Americans' Understanding of Soviet and Communist Espionage
During the early Cold War, in the late 1940s and early 1950s, every few months newspaper headlines trumpeted the exposure of yet another network of Communists who had infiltrated an American laboratory, labor union, or government agency. Americans worried that a Communist fifth column, more loyal to the Soviet Union than to the United States, had moved into their institutions. By the mid-1950s, following the trials and convictions for espionage-related crimes of Alger Hiss, a senior diplomat, and Julius and Ethel Rosenberg for atomic spying, there was a widespread public consensus on three points: that Soviet espionage was serious, that American Communists assisted the Soviets, and that several senior government officials had betrayed the United States. The deciphered Venona messages provide a solid factual basis for this consensus. But the government did not release the Venona decryptions to the public, and it successfully disguised the source of its information about Soviet espionage. This decision denied the public the incontestable evidence afforded by the messages of the Soviet Union's own spies. Since the information about Soviet espionage and American Communist participation derived largely from the testimony of defectors and a mass of circumstantial evidence, the public's belief in those reports rested on faith in the integrity of government security officials. These sources are inherently more ambiguous than the hard evidence of the Venona messages, and this ambiguity had unfortunate consequences for American politics and Americans' understanding of their own history.
The decision to keep Venona secret from the public, and to restrict knowledge of it even within the government, was made essentially by senior Army officers in consultation with the FBI and the CIA. Aside from the Venona code-breakers, only a limited number of military intelligence officers, FBI agents, and CIA officials knew of the project. The CIA in fact was not made an active partner in Venona until 1952 and did not receive copies of the deciphered messages until 1953. The evidence is not entirely clear, but it appears that Army Chief of Staff Omar Bradley, mindful of the White House's tendency to leak politically sensitive information, decided to deny President Truman direct knowledge of the Venona Project. The president was informed about the substance of the Venona messages as it came to him through FBI and Justice Department memorandums on espionage investigations and CIA reports on intelligence matters. He was not told that much of this information derived from reading Soviet cable traffic. This omission is important because Truman was mistrustful of J. Edgar Hoover, the head of the FBI, and suspected that the reports of Soviet espionage were exaggerated for political purposes. Had he been aware of Venona, and known that Soviet cables confirmed the testimony of Elizabeth Bentley and Whittaker Chambers, it is unlikely that his aides would have considered undertaking a campaign to discredit Bentley and indict Chambers for perjury, or would have allowed themselves to be taken in by the disinformation being spread by the American Communist party and Alger Hiss's partisans that Chambers had at one time been committed to an insane asylum.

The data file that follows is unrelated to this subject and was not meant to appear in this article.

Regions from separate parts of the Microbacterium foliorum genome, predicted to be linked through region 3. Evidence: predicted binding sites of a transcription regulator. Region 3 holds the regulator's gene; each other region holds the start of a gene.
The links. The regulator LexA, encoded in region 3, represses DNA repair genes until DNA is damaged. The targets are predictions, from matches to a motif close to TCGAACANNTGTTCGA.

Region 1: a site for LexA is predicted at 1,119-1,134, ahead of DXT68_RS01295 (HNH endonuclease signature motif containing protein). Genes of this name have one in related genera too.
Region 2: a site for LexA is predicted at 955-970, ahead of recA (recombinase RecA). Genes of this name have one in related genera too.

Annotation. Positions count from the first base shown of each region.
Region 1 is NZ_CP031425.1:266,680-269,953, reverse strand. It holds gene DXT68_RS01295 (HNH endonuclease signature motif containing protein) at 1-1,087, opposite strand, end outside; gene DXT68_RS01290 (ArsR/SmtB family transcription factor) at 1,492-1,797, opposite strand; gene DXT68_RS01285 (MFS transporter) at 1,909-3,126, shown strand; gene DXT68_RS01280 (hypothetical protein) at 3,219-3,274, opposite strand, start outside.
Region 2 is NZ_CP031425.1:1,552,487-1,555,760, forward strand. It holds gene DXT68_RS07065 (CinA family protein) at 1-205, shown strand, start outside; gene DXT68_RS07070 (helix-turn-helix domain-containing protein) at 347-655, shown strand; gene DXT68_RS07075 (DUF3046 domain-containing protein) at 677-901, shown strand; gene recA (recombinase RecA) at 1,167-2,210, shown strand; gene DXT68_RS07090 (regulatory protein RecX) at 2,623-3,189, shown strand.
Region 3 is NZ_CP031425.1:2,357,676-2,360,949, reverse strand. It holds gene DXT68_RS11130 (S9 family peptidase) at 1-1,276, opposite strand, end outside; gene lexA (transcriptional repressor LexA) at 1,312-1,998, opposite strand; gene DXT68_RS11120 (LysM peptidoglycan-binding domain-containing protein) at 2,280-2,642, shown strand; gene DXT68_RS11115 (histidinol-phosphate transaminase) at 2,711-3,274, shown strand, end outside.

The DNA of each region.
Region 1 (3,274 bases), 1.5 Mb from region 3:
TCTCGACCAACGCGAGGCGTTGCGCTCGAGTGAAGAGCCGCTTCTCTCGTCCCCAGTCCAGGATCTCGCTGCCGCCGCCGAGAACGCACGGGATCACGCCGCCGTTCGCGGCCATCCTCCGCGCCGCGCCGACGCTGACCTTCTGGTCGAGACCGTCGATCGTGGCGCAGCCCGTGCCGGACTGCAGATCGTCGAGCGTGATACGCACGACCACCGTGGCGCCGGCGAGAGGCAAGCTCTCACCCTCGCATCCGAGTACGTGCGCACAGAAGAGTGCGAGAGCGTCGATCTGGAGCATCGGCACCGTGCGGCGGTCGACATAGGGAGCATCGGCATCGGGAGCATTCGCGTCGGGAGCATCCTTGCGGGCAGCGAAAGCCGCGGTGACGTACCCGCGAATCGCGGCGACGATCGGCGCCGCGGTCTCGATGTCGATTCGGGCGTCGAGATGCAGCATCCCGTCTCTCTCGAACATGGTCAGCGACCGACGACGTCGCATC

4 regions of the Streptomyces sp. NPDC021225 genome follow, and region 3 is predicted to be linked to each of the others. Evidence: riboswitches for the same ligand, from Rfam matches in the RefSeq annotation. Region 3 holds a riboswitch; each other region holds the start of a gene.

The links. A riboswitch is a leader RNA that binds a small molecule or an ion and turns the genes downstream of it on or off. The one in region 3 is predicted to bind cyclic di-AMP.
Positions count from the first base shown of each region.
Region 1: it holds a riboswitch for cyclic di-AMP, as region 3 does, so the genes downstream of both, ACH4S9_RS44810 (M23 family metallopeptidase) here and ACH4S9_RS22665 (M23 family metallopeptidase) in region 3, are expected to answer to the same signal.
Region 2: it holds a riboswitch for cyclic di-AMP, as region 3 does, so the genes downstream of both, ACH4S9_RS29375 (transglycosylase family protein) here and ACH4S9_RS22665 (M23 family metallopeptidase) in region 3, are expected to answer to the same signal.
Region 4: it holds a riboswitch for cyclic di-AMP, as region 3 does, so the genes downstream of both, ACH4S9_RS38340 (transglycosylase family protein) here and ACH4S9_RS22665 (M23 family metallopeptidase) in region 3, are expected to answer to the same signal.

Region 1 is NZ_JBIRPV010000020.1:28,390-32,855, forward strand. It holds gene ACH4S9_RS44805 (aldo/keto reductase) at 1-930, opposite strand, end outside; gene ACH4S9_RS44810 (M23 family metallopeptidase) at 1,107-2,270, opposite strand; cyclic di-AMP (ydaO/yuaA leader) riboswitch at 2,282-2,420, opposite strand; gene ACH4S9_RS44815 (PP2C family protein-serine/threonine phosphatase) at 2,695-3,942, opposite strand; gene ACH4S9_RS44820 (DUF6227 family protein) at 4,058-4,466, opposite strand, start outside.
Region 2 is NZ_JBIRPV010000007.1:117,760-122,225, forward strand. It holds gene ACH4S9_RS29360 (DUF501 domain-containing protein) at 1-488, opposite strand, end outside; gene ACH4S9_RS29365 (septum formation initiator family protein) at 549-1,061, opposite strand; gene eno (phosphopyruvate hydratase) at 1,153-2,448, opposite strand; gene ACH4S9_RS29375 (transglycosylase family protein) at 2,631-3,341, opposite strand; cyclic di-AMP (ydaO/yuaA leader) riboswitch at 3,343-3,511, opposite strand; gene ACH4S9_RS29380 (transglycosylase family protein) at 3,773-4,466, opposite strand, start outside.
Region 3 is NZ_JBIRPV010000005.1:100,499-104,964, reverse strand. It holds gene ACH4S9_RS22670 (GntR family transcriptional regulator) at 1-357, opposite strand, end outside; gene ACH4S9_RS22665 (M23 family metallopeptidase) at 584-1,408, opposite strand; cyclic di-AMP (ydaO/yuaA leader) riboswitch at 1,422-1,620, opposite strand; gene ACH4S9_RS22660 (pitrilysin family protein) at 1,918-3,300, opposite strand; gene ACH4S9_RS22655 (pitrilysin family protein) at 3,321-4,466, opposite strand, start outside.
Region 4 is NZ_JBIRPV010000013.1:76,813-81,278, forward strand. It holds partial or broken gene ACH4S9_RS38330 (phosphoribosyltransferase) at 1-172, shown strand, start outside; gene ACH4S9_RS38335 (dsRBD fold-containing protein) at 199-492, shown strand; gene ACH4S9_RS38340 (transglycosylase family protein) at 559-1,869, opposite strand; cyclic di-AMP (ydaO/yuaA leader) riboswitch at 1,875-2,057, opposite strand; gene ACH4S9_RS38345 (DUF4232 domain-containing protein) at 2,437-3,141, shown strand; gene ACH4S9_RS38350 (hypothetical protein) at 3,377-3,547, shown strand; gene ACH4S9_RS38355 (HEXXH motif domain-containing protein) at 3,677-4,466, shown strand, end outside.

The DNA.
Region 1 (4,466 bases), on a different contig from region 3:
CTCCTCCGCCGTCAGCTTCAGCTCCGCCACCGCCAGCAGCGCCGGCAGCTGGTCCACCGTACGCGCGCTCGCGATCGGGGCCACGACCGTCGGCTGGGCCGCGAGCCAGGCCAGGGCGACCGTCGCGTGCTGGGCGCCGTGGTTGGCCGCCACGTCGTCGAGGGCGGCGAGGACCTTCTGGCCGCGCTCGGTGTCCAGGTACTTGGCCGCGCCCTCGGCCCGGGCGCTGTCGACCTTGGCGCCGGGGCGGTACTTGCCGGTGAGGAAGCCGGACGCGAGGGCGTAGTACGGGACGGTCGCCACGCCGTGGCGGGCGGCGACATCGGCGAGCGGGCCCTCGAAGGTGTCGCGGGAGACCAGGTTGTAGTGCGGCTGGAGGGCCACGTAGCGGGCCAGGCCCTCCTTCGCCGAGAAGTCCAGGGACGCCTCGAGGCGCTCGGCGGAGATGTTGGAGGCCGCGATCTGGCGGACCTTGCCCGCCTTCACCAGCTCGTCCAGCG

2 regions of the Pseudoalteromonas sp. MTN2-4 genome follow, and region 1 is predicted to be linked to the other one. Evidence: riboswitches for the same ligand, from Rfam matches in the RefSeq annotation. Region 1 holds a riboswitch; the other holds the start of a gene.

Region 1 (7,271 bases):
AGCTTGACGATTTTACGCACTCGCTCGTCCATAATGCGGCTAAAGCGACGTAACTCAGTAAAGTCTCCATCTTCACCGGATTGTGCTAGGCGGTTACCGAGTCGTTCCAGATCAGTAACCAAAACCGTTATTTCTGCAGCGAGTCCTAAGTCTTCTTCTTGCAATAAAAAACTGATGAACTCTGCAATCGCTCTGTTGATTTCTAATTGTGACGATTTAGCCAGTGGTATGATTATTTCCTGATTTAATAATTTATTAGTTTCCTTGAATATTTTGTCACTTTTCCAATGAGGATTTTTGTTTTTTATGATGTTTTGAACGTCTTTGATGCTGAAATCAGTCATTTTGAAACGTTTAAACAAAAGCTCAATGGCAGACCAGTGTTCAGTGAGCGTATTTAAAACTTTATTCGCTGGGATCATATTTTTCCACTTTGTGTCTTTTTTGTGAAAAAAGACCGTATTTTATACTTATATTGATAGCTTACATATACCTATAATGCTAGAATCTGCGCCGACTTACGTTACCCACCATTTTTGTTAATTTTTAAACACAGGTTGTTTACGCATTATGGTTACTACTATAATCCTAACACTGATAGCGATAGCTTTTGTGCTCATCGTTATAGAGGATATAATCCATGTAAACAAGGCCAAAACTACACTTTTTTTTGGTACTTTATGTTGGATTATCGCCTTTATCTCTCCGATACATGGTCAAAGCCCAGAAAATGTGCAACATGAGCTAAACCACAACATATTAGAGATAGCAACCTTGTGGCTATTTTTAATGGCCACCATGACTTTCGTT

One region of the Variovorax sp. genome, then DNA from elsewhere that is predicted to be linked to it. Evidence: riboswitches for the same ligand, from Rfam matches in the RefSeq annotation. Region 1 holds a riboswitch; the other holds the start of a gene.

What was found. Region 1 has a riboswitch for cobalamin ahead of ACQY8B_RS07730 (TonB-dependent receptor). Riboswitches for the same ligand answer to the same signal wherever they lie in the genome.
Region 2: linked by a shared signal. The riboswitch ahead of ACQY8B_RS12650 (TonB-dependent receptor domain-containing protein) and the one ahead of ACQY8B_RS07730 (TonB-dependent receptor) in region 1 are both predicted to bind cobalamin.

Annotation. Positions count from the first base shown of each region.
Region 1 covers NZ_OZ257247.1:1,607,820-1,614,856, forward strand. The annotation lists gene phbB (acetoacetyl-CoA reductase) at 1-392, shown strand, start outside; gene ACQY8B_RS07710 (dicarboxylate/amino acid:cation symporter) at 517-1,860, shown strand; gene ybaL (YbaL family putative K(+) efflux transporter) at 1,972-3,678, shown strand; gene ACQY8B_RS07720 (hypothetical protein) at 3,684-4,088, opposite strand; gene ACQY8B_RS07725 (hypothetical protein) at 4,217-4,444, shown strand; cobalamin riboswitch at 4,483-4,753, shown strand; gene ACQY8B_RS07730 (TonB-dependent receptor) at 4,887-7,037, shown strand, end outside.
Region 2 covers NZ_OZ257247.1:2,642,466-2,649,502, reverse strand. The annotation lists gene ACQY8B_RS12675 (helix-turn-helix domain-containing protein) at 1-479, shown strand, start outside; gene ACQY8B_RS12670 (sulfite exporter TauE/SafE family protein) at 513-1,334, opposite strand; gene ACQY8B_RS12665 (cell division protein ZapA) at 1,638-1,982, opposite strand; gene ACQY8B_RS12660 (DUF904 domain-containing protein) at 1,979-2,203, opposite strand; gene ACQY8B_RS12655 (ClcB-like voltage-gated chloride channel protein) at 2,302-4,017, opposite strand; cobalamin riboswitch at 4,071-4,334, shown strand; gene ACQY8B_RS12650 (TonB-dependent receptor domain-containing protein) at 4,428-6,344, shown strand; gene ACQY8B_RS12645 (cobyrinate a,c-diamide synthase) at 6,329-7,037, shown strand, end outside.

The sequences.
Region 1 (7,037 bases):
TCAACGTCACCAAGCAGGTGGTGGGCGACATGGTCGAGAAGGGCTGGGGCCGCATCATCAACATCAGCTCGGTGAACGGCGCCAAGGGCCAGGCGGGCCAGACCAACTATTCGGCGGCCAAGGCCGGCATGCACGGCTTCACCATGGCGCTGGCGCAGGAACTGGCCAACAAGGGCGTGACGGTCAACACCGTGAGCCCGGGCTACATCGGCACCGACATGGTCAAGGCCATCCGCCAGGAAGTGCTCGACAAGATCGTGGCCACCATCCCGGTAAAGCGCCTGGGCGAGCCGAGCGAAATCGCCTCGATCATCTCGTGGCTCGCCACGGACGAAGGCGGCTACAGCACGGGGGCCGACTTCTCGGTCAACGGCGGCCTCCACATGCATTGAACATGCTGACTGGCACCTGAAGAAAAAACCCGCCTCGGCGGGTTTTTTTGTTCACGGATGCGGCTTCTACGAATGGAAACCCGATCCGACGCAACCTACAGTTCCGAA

There were sensible reasons (discussed in chapter 2) for the decision to keep Venona a highly compartmentalized secret within the government. In retrospect, however, the negative consequences of this policy are glaring. Had Venona been made public, it is unlikely there would have been a forty-year campaign to prove that the Rosenbergs were innocent. The Venona messages clearly display Julius Rosenberg's role as the leader of a productive ring of Soviet spies. Nor would there have been any basis for doubting his involvement in atomic espionage, because the deciphered messages document his recruitment of his brother-in-law, David Greenglass, as a spy. It is also unlikely, had the messages been made public or even circulated more widely within the government than they did, that Ethel Rosenberg would have been executed. The Venona messages do not throw her guilt in doubt; indeed, they confirm that she was a participant in her husband's espionage and in the recruitment of her brother for atomic espionage. But they suggest that she was essentially an accessory to her husband's activity, having knowledge of it and assisting him but not acting as a principal. Had they been introduced at the Rosenberg trial, the Venona messages would have confirmed Ethel's guilt but also reduced the importance of her role.
Further, the Venona messages, if made public, would have made Julius Rosenberg's execution less likely. When Julius Rosenberg faced trial, only two Soviet atomic spies were known: David Greenglass, whom Rosenberg had recruited and run as a source, and Klaus Fuchs. Fuchs, however, was in England, so Greenglass was the only Soviet atomic spy in the media spotlight in the United States. Greenglass's confession left Julius Rosenberg as the target of public outrage at atomic espionage. That prosecutors would ask for and get the death penalty under those circumstances is not surprising.